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Valuing Uncertainty

Our world is complex and growing more so every day. It is no longer enough to shape learners who know. For our students to be truly successful they must also be brave in the face of not-knowing.
Caitlin (Cat) Lynch, Artist Educator

In his book Ignorance: How It Drives ScienceStuart Firestein, Professor of Biological Sciences at Columbia University, notes, “Scientists don't concentrate on what they know, which is considerable but also miniscule, but rather on what they don't know. The one big fact is that science traffics in ignorance, cultivates it, and is driven by it.” He adds, “Being a scientist requires having faith in uncertainty, finding pleasure in mystery, and learning to cultivate doubt. There is no surer way to screw up an experiment than to be certain of its outcome.”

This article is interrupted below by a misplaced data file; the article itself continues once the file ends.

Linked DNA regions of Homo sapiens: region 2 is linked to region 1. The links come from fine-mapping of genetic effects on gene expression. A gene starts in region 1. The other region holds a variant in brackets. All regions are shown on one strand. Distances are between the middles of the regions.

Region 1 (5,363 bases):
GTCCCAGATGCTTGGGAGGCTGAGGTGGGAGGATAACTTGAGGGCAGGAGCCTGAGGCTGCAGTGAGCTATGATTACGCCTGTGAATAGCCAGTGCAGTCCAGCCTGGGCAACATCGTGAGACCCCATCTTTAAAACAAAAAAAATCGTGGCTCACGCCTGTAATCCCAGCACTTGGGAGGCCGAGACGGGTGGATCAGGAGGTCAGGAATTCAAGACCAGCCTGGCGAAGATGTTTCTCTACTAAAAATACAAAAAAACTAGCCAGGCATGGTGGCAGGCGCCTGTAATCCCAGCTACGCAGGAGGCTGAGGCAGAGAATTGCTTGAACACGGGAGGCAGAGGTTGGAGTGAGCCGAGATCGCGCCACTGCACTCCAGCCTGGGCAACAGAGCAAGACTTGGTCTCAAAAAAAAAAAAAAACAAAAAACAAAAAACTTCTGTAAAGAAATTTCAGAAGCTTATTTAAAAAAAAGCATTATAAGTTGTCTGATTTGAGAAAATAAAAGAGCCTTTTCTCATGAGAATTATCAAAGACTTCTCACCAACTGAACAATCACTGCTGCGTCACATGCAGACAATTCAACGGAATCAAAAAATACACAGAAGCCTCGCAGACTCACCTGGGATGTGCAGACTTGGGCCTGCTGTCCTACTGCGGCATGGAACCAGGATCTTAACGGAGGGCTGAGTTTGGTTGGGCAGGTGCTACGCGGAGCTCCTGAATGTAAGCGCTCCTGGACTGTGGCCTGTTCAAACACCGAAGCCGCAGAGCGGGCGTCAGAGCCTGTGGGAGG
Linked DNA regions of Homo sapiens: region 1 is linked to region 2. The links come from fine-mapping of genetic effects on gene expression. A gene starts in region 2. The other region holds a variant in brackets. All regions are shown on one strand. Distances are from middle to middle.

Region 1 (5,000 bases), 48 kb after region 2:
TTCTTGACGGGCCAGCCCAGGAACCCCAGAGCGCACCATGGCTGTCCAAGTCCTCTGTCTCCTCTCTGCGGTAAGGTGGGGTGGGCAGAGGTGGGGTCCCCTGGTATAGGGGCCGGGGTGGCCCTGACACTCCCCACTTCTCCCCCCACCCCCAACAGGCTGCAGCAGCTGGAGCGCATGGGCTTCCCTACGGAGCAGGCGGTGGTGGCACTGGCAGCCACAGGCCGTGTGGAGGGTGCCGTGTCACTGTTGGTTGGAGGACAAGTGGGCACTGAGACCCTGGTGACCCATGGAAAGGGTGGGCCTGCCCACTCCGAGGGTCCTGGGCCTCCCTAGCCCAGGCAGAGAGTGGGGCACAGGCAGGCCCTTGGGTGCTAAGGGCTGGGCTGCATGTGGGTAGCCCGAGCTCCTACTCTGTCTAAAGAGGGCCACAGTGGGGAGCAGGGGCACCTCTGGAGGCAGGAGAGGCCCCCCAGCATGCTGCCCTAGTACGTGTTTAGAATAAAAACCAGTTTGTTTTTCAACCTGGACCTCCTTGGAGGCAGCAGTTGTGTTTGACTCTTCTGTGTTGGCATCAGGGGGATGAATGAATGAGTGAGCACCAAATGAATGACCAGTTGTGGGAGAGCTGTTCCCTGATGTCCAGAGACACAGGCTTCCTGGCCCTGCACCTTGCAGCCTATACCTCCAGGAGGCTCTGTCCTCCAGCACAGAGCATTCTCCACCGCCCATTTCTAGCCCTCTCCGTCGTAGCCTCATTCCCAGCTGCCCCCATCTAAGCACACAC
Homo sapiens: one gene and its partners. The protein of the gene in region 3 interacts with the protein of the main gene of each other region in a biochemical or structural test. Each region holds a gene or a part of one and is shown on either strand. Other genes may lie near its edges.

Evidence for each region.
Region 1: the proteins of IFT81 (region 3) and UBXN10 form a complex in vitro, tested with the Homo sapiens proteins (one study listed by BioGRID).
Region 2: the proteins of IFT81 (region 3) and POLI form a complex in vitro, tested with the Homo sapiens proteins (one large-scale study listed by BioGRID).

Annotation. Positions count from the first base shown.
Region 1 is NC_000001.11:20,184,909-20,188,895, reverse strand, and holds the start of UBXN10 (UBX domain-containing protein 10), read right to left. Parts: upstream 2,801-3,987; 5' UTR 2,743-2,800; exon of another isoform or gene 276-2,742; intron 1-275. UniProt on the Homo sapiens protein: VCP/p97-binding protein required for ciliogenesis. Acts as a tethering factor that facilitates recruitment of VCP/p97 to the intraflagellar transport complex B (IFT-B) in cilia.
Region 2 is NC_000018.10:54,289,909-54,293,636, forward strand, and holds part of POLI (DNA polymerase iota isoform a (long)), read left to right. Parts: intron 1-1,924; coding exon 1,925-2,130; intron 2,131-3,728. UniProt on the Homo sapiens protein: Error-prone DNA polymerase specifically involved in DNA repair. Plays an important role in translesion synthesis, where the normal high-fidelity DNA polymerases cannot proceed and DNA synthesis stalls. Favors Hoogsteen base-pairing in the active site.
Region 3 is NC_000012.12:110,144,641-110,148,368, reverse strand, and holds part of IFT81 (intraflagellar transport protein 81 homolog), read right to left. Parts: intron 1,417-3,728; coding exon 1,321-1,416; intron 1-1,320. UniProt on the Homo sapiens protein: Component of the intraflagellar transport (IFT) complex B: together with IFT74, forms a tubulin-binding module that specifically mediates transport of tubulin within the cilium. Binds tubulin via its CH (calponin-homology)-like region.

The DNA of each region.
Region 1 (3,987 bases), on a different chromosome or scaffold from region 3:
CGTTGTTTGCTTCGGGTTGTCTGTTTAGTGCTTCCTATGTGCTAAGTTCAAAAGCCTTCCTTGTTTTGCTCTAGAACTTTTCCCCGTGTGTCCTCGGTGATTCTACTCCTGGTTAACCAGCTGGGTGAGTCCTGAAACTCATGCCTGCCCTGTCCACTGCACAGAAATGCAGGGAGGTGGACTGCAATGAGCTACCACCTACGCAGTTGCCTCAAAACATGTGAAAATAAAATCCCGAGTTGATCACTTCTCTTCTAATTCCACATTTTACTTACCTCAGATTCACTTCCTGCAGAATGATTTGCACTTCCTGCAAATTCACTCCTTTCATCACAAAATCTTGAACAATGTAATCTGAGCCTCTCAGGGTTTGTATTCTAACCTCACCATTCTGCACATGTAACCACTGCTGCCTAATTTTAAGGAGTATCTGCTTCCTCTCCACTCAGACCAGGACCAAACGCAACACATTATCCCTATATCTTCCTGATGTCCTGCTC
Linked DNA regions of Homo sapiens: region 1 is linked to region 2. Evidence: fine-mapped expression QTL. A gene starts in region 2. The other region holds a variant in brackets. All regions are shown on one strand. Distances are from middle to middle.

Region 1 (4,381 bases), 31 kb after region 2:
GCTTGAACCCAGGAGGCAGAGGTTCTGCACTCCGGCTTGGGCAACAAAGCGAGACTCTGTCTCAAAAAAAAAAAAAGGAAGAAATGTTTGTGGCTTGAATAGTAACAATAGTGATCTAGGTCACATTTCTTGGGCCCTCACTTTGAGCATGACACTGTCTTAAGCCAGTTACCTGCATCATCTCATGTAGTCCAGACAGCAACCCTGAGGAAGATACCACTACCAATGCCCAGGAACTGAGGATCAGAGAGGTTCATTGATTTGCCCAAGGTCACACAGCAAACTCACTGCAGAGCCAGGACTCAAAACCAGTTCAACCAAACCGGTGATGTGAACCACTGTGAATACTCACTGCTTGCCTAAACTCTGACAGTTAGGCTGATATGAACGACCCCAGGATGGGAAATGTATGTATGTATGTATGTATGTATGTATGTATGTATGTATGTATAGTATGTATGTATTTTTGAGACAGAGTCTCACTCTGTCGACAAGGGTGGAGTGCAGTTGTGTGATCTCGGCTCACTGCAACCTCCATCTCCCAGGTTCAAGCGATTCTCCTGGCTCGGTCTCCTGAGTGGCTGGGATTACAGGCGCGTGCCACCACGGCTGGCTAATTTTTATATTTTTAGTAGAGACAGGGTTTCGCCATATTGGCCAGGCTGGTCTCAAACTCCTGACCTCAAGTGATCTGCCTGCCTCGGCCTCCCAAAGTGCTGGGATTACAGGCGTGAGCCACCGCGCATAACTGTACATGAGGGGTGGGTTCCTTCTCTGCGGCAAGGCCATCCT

In A Can of WormsNick Terrones explores how he values uncertainty and risk in the classroom, “I want to stay true to my goals for children and myself, goals which are less about content-driven teaching and learning, or focusing on developmental skills, and more about practicing thinking about complex ideas and about becoming comfortable with uncertainty… This has been (and continues to be) a learning process for me! I’ve worked to feel comfortable with my own discomfort when complex issues come up in the classroom, and to be as compassionate with myself as I am with the children when I’m unsure how to respond.”

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